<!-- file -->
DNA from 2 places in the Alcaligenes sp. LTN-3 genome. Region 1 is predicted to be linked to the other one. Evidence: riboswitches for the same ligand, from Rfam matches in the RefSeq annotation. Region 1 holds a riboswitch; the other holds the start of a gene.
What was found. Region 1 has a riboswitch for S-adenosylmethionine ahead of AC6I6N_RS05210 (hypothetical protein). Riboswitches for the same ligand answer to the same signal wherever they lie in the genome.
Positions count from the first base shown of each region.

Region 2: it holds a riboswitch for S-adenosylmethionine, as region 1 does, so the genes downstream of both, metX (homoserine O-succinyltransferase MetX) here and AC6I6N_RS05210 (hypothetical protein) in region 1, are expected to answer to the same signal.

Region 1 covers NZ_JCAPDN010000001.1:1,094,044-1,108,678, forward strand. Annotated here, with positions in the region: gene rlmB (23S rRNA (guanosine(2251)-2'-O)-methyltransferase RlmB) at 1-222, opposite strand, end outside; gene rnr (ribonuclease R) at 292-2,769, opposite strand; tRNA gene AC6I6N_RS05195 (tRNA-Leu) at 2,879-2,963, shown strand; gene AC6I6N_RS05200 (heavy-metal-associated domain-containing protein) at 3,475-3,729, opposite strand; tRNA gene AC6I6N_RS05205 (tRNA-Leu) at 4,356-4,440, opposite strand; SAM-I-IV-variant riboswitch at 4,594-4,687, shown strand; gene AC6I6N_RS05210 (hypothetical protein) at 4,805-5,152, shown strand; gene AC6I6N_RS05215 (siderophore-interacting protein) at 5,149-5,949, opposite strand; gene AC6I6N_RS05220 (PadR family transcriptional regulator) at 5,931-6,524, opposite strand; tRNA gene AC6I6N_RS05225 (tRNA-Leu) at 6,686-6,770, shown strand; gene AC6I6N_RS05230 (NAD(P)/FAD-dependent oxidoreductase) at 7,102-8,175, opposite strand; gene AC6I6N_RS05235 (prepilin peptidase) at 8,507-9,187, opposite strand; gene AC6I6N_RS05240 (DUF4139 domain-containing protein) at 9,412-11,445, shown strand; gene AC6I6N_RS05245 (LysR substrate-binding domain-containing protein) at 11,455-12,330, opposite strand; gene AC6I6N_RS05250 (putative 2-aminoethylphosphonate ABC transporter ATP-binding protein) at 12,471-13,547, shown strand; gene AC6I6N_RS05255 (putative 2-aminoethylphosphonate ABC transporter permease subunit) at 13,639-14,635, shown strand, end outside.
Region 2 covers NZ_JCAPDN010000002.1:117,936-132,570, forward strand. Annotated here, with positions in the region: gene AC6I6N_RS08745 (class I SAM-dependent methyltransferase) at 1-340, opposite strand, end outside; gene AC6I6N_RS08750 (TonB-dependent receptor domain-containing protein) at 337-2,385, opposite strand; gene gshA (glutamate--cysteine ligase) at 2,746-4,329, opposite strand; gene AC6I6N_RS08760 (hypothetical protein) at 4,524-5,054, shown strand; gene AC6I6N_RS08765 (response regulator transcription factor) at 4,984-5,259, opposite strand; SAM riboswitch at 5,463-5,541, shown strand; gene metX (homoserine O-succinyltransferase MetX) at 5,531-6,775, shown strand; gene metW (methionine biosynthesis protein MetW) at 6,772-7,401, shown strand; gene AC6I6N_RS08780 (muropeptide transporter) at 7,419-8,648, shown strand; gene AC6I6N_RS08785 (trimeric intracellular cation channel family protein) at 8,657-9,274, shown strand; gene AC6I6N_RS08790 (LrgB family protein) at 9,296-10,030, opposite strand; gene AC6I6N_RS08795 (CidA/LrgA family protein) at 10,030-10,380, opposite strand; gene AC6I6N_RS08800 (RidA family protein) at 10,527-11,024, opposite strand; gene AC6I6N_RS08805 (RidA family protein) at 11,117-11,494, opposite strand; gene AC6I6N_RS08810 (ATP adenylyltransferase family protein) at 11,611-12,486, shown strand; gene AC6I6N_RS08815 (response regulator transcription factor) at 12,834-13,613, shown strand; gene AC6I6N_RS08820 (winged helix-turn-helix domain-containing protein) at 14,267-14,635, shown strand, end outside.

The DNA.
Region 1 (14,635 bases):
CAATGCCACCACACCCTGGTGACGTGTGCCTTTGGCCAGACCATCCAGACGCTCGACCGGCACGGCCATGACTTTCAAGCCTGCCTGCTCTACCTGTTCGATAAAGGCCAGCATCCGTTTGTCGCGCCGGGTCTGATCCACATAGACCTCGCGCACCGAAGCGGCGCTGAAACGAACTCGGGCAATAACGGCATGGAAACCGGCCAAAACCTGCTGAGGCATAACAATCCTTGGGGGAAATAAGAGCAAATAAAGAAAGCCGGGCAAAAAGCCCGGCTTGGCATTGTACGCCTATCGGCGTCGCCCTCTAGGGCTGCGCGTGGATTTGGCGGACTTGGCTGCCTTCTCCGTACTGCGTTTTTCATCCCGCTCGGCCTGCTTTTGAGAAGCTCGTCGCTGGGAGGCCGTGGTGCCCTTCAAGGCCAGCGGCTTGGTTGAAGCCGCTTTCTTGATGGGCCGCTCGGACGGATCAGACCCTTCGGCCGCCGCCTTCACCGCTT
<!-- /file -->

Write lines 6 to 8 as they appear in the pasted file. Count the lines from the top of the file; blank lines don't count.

Region 2 covers NZ_JCAPDN010000002.1:117,936-132,570, forward strand. Annotated here, with positions in the region: gene AC6I6N_RS08745 (class I SAM-dependent methyltransferase) at 1-340, opposite strand, end outside; gene AC6I6N_RS08750 (TonB-dependent receptor domain-containing protein) at 337-2,385, opposite strand; gene gshA (glutamate--cysteine ligase) at 2,746-4,329, opposite strand; gene AC6I6N_RS08760 (hypothetical protein) at 4,524-5,054, shown strand; gene AC6I6N_RS08765 (response regulator transcription factor) at 4,984-5,259, opposite strand; SAM riboswitch at 5,463-5,541, shown strand; gene metX (homoserine O-succinyltransferase MetX) at 5,531-6,775, shown strand; gene metW (methionine biosynthesis protein MetW) at 6,772-7,401, shown strand; gene AC6I6N_RS08780 (muropeptide transporter) at 7,419-8,648, shown strand; gene AC6I6N_RS08785 (trimeric intracellular cation channel family protein) at 8,657-9,274, shown strand; gene AC6I6N_RS08790 (LrgB family protein) at 9,296-10,030, opposite strand; gene AC6I6N_RS08795 (CidA/LrgA family protein) at 10,030-10,380, opposite strand; gene AC6I6N_RS08800 (RidA family protein) at 10,527-11,024, opposite strand; gene AC6I6N_RS08805 (RidA family protein) at 11,117-11,494, opposite strand; gene AC6I6N_RS08810 (ATP adenylyltransferase family protein) at 11,611-12,486, shown strand; gene AC6I6N_RS08815 (response regulator transcription factor) at 12,834-13,613, shown strand; gene AC6I6N_RS08820 (winged helix-turn-helix domain-containing protein) at 14,267-14,635, shown strand, end outside.

The DNA.
Region 1 (14,635 bases):